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From 'crime' to social harm?

Hillyard, Paddy and Tombs, Steve (2011). From 'crime' to social harm? In: Lynch, Michael J. and Stretesky, Paul B. eds. Radical and Marxist Theories of Crime. The Library of Essays in Theoretical Criminology. Aldershot: Ashgate, pp. 13–29.

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[About the book]

The essays selected for this volume show how radical and Marxist criminology has established itself as an influential critique since it emerged in the late 1960s. Unlike orthodox criminology which emphasizes individual level explanations of criminal behavior, radical and Marxist criminology emphasizes power inequality and structures, especially those related to class, as key factors in crime, law and justice. This collection of essays draws attention to the way in which structural forces shape and influence both individual and institutional (for example, governmental) behavior; highlights neglected crime (corporate, governmental, state-corporate and environmental) which causes more extensive damage than the street crimes examined by orthodox criminology; and, discusses the ways in which law and criminal justice processes reinforce power structures and contribute to class control.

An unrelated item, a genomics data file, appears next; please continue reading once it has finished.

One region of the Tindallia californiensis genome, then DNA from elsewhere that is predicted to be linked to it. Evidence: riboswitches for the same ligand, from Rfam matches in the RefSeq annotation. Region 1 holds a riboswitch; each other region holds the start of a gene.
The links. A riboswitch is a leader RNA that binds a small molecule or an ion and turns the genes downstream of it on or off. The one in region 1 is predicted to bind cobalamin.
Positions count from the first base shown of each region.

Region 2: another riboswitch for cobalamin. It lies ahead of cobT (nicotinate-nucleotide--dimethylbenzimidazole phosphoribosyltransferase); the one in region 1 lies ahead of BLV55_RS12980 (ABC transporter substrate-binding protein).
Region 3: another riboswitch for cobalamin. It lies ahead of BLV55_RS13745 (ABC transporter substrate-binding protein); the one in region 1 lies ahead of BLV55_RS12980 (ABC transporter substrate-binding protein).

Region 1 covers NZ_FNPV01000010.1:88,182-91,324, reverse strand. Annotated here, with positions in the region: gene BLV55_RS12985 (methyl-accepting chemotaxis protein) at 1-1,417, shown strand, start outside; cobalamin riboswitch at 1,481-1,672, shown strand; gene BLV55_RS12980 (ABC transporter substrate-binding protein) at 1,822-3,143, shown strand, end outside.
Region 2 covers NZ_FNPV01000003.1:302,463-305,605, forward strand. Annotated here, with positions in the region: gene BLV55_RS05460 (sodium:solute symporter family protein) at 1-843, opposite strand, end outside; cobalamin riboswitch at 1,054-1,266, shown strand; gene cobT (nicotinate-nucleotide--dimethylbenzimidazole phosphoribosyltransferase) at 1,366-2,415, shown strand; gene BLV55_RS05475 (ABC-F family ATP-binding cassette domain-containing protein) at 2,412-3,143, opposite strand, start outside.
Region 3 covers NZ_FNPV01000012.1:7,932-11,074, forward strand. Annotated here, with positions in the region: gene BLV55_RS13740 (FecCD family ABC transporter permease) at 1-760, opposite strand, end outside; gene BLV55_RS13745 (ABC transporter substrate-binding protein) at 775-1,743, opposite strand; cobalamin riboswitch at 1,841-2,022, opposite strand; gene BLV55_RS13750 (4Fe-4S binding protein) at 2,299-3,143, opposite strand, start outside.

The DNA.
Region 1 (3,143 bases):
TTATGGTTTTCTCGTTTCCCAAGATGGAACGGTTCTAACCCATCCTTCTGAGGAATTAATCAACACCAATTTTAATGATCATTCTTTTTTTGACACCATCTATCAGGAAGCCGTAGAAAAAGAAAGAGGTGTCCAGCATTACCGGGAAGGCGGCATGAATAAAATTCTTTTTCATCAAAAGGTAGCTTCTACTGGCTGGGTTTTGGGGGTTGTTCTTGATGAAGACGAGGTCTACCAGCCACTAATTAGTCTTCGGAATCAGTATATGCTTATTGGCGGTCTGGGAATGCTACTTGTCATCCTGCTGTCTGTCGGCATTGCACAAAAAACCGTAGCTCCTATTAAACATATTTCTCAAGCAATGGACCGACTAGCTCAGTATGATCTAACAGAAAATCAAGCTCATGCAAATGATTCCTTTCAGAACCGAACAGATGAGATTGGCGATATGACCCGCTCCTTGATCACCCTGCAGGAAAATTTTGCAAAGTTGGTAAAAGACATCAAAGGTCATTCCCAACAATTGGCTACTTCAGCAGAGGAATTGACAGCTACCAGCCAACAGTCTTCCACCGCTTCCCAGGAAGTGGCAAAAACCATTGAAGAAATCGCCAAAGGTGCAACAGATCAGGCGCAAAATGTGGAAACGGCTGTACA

Item Type: Book Section
Copyright Holders: 2011 Hillyard and Tombs
ISBN: 1-4094-2309-3, 978-1-4094-2309-6
Academic Unit/School: Faculty of Arts and Social Sciences (FASS) > Social Sciences and Global Studies > Social Policy and Criminology
Faculty of Arts and Social Sciences (FASS) > Social Sciences and Global Studies
Faculty of Arts and Social Sciences (FASS)
Research Group: Harm and Evidence Research Collaborative (HERC)
Item ID: 36427
Depositing User: Steve Tombs
Date Deposited: 31 Jan 2013 09:33
Last Modified: 06 Aug 2019 08:44
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